sam

When I first agreed to write something for this topic for Brett, I honestly had no idea what I wanted to tell my “married” friends as a “single” person. Sometimes I feel so frustrated with the labels we place on each other and use to define where we think someone should be at in their life Journey. Don’t get me wrong, after a lifetime of “single” (I’m 42, never been married and don’t have kids) I could write a book on what I’ve wanted to tell my “married” friends over the years. But then I’m sure they could have written the same book in reverse.

We all have things that have been said and experienced in the past by someone we thought didn’t “get” us or our current life experience. I didn’t want this article to be about what I experience as faults in my married friends behavior. I didn’t want this to be a critique or judgment on your lack of “getting” me. There are things about my life you will never “get”. There are things about your life that I will never “get”. What I want to write and discuss are the many ways in which my married friends have supported, encouraged and blessed me over the years and maybe if you’re a married person with single friends you can take some of these ideas and apply them to your relationships, because at the end of the day for me it is about the relationship with the friend that counts, married or single should not be a consideration. If we take the label away (married, single, divorced, widowed) and treat people the way we want to be treated.

The most important way my married friends have built this relationship with me is to include me in their family’s lives. Simple things like inviting me to dinner irrespective of suicide hour, busy husbands, chaos in their homes…when I arrive they rope me in to bath the kids, read  bedtime stories, have a glass of wine while they cry on my shoulder and show me the other side of the “happily ever after” story. I like being part of your story, I like that you trust me with your kids, your not so perfect day and your authentic life, good and bad. This for me is real.  Some of my friends apologize for the chaos and my reaction is always the same…DON’T!

I have married friends who make time to spend one on one time with me without their husbands and kids; spontaneously inviting me to walk on the beach, a half-price movie night or to join them for Wakkaberry on a hot Durban day; or spending a whole day while in Durban on business just hanging out. These moments are precious and special to me. They don’t assume because I’m single I already have my whole weekend mapped out and am too busy for them.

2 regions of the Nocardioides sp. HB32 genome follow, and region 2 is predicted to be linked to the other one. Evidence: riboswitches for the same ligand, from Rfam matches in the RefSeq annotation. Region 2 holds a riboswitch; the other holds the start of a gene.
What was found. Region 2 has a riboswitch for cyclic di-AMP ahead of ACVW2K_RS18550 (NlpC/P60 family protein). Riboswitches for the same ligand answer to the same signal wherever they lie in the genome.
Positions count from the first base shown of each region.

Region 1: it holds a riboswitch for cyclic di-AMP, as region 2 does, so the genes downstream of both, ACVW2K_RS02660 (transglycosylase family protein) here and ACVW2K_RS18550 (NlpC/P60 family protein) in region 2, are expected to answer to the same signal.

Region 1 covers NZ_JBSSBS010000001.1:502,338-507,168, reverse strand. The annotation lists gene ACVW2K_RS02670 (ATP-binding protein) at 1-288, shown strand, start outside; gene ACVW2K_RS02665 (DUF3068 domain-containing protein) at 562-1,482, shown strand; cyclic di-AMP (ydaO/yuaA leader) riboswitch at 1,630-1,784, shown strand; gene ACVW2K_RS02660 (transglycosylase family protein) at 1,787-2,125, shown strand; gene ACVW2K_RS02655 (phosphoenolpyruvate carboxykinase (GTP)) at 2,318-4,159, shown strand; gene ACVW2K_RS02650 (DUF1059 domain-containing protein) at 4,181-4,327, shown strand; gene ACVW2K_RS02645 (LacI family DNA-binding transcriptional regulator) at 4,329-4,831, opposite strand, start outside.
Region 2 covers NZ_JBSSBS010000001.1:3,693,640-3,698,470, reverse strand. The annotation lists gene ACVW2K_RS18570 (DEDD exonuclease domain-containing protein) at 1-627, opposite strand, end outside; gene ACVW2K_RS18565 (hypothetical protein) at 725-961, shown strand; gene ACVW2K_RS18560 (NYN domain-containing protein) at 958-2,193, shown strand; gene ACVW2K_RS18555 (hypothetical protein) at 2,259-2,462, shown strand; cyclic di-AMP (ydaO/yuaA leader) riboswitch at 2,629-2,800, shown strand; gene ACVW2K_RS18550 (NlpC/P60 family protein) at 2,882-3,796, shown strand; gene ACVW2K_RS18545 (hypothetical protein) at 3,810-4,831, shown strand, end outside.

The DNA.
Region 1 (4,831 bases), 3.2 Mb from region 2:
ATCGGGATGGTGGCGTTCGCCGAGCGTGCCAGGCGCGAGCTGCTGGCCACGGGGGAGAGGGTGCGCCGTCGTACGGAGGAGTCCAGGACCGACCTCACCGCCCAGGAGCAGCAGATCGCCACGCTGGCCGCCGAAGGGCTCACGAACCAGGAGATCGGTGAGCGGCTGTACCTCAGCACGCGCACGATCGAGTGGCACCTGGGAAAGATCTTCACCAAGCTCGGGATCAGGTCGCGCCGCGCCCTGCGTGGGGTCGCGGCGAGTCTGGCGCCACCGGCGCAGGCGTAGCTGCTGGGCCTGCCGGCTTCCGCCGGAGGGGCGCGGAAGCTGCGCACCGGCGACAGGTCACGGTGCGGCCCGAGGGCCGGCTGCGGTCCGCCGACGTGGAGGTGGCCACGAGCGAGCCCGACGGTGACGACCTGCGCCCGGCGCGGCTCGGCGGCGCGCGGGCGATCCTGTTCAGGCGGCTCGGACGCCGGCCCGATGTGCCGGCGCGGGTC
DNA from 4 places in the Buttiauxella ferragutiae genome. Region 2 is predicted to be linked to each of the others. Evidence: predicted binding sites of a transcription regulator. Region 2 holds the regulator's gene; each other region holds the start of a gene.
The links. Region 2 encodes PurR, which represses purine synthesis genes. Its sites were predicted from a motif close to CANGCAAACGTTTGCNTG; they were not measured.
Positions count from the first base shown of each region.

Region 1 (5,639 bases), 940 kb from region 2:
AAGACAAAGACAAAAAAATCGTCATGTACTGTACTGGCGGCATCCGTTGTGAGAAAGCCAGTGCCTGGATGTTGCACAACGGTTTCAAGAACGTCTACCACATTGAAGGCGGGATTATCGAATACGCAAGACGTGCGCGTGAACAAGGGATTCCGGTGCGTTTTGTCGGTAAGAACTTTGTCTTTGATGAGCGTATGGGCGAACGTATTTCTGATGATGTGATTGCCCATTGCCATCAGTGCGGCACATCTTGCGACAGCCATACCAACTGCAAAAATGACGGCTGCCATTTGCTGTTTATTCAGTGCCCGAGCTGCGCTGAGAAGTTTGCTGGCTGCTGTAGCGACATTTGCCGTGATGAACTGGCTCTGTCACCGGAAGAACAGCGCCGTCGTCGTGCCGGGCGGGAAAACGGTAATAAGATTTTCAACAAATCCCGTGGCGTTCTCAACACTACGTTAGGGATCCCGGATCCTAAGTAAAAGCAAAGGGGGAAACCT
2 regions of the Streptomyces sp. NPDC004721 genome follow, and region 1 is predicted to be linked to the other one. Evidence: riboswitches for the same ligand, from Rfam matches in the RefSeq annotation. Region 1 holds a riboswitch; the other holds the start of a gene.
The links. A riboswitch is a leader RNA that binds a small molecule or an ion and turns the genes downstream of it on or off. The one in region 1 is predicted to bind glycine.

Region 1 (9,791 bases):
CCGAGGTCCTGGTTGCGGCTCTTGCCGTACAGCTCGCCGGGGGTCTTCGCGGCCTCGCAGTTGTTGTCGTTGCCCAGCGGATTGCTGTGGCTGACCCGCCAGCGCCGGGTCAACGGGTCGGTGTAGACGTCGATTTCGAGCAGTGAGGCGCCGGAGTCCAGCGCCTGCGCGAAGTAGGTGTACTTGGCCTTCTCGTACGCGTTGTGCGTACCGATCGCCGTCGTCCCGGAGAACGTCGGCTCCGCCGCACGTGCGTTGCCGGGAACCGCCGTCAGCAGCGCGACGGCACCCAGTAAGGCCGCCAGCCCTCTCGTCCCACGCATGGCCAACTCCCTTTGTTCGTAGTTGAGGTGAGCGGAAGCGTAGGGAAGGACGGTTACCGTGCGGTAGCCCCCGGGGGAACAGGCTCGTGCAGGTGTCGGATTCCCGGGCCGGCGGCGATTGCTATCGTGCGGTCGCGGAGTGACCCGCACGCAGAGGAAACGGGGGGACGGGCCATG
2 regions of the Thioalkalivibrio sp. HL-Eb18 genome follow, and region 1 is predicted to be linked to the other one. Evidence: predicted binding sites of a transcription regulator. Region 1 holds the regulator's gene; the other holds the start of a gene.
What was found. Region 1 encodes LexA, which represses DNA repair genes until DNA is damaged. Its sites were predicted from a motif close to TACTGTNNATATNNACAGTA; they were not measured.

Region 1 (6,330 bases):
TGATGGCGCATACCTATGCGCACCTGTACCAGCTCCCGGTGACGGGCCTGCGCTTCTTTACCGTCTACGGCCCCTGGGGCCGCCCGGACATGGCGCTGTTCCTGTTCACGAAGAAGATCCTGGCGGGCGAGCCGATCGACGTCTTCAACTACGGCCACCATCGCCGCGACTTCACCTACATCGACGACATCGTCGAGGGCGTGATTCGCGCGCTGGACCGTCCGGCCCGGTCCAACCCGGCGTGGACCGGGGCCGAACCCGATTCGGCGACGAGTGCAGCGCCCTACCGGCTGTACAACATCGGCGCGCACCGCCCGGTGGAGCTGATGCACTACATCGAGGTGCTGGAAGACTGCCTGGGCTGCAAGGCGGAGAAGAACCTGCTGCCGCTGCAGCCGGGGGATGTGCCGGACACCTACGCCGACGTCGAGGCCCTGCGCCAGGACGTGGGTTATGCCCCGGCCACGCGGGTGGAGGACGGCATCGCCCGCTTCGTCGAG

Nearing the end of my Dad’s Illness with Cancer I was probably in the worst space of my life dealing with the reality of life and death, loss and anger were constant emotions. During this time one of my married friends had just had a little baby boy. As marrieds with kids will know that this is not an easy stage for a mom, especially if you have older kids, life is busy and crazy and you have a new baby to adjust to. It would have been understandable if our friendship took some time out for us each to deal with the space we were in, but no. That wasn’t what this friend did. She didn’t step back; focus on her own situation and emotions. She’d phone and say…”I have dinner for you come by and pick it up after work”…and I’d get there and she’d say “stay and have some wine and here hold my baby while I quickly finish up”…and you may not get how much that meant to me. Firstly that someone would care to make me dinner when I was struggling just to get through the day and then secondly being able to hold that beautiful baby while he slept in my arms helped hold something together in me.

P.S: if you have not done any of the above or included your single friend in your family lives do not expect your single friends to babysit whenever you need them. We are not a free babysitting service. However if you are the kind of married friend described above then there is nothing I won’t do to help you and your family if it is in my power to do so.

Life is messy; at 42 I don’t have time for surface friendships, ones where labels are used to define the relationship. Each friendship I have is unique and special and fulfills a need in my life and hopefully your friendship with me fulfills a need in yours. It is about being authentic with the people you choose to spend time with. Don’t assume because I’m single and childless I want to avoid the messiness of your life. My life is not filled with social engagements, cocktail hours and bar hoping, I’m no longer 20 and those things are not my priority (although I do enjoy a good cocktail or two ;)). Don’t assume we are selfish because we are single. We want more than anything to be a part of your lives and for you to be a part of ours.

[For another post on what my single friend Deborah Dowlath would like her married friends to know, click here]

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